Brought to life in 1970 at least partly in reaction to the perceived republican direction of the Trudeau government, the League has developed a respected place as the source of reliable information and informed opinion about the Canadian Crown, capable of effectively galvanizing public opinion when matters of controversy arise, as well as of undertaking the day-to-day work of educating our fellow citizens about the central role of the Constitutional Monarchy within Canada’s core democratic institutions. The first Loyal Society to have an Internet presence, the League continues to harness modern approaches to its cause, including social networking media, while also circulating its substantial and unique periodical, Canadian Monarchist News, and other print material.
Let us all celebrate this happy day, while we remember past victories, consider how to build our present organization and prepare to tackle work yet undone with renewed dedication and that commitment that has always characterized our fellowship.
God Save The Queen !

A Thought on the Future of the Monarchy November 12, 2009

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A CBC documentary airing tonight suggests that the Monarchy is in a deep crisis of legitimacy. Certainly the Queen’s family has not fared well in the celebrity-tabloid era. Could the malaise among some citizens about the Monarchy translate into constitutional change? Could the Crown of Canada be abolished after our beloved Queen Elizabeth II?

I doubt it highly. Current heir to the throne, Prince Charles, is certainly more unpopular than his mother, but not nearly so unpopular as to galvanize the public of Canada into replacing the traditional Head-of-State with a new (republican) system. As my previous post about political-history professor Michael Behiels makes clear: there is no simple way to change Canada’s constitution to allow a different Head-of-State. Opposition to Canada’s Monarchy would need to be united and very strong (75%+) to have any chance of eventually moving to a different system. And this would require constitutional negotiations and amendments – passed in all provinces and both houses in Ottawa (Constitution s. 41) – for the change to be effective. Disgruntled as some would-be-republicans might be, they are not nearly so united and strong as to force through a new Head-of-State.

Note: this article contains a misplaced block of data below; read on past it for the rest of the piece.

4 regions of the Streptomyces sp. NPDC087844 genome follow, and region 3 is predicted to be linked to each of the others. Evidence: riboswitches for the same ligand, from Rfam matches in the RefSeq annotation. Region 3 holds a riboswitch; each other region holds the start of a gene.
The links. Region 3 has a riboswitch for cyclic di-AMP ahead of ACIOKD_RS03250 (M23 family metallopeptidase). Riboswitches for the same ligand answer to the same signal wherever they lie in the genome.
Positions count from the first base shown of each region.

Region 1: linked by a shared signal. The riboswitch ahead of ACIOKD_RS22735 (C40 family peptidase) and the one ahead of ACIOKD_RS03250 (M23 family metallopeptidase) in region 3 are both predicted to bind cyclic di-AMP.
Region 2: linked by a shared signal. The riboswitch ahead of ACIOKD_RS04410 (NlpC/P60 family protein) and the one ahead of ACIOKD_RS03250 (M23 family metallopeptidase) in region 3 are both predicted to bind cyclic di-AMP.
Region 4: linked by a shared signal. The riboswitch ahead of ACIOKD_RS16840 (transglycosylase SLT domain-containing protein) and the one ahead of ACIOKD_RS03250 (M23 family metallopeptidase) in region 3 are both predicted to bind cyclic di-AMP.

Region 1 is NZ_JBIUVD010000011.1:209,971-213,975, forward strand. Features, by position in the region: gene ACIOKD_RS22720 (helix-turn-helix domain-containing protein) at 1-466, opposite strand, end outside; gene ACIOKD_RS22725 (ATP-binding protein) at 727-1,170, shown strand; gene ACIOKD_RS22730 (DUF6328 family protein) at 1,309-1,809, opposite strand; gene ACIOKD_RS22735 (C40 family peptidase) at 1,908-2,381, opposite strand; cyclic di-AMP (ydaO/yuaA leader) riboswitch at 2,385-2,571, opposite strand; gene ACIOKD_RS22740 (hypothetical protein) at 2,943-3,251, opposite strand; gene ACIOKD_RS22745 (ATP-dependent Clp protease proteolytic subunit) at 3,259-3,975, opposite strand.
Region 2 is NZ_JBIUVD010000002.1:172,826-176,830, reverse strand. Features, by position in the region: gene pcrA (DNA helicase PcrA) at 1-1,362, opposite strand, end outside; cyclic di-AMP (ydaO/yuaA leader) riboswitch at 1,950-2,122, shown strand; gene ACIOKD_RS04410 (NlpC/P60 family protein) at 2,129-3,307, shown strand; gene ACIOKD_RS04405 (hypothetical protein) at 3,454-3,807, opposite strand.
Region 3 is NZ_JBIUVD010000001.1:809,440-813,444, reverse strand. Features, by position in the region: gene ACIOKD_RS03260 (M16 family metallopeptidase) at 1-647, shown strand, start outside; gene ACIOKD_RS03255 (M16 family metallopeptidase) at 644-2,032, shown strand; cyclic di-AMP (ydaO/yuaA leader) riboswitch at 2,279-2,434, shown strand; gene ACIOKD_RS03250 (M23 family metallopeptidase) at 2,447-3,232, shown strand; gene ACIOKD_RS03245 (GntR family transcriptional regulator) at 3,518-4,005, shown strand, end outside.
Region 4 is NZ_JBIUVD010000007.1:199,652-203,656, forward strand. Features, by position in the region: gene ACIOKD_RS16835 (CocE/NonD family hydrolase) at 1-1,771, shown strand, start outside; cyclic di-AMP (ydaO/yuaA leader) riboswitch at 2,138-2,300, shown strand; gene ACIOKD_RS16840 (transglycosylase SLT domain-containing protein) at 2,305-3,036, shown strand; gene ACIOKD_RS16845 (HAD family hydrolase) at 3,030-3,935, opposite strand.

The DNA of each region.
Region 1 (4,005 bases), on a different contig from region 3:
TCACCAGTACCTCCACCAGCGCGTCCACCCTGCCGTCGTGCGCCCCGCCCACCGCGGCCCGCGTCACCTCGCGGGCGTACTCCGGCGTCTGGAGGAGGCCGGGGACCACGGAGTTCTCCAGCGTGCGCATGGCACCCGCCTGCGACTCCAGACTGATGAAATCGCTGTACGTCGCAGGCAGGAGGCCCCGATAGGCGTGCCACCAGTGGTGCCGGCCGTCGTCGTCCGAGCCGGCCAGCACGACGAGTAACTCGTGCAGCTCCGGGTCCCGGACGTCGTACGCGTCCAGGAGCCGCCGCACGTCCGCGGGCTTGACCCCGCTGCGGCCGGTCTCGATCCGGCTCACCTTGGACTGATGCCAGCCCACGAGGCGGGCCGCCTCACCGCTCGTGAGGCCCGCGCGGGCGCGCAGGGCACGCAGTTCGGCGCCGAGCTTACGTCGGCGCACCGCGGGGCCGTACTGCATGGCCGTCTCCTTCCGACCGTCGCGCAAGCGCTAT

In Canada’s case, the momentum of the status quo will ensure that we see our Monarchy continue beyond Queen Elizabeth II.

Those who are simply unimpressed with the current heir and wish to skip a generation should consult the constitutional conventions inherent in the Statute of Westminster 1931. The Crown is shared among several dominions and the United Kingdom. The Statute of Westminster requires the consent of all parties to the Crown to any alteration in the rules of succession. Historically, this was required only once before: when accepting the abdication of King Edward VIII in 1936. I consider it unlikely that the governments in several countries will pursue any alteration in the succession.

Andrew Potter with Michael Behiels November 5, 2009

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Andrew Potter interviews Michael Behiels, professor of political history at the University of Ottawa, for the Ottawa Citizen about the Canadian monarchy. It is a revealing interview, explaining – better than I did – how fundamental the monarchy is to our system of government, and how vast and complete any attempt to replace it would necessarily need to be.

There’s a very intricate logic in the whole structure as it was put together in the 19th century. And pulling out any one part affects the entire structure, and you need to think it through from beginning to end, adjusting everything accordingly. It is like going to the dentist for a crown and realizing you need a root canal. This structure has to be completely rebuilt, and most people have not given it a lot of thought.

-From the Ottawa Citizen online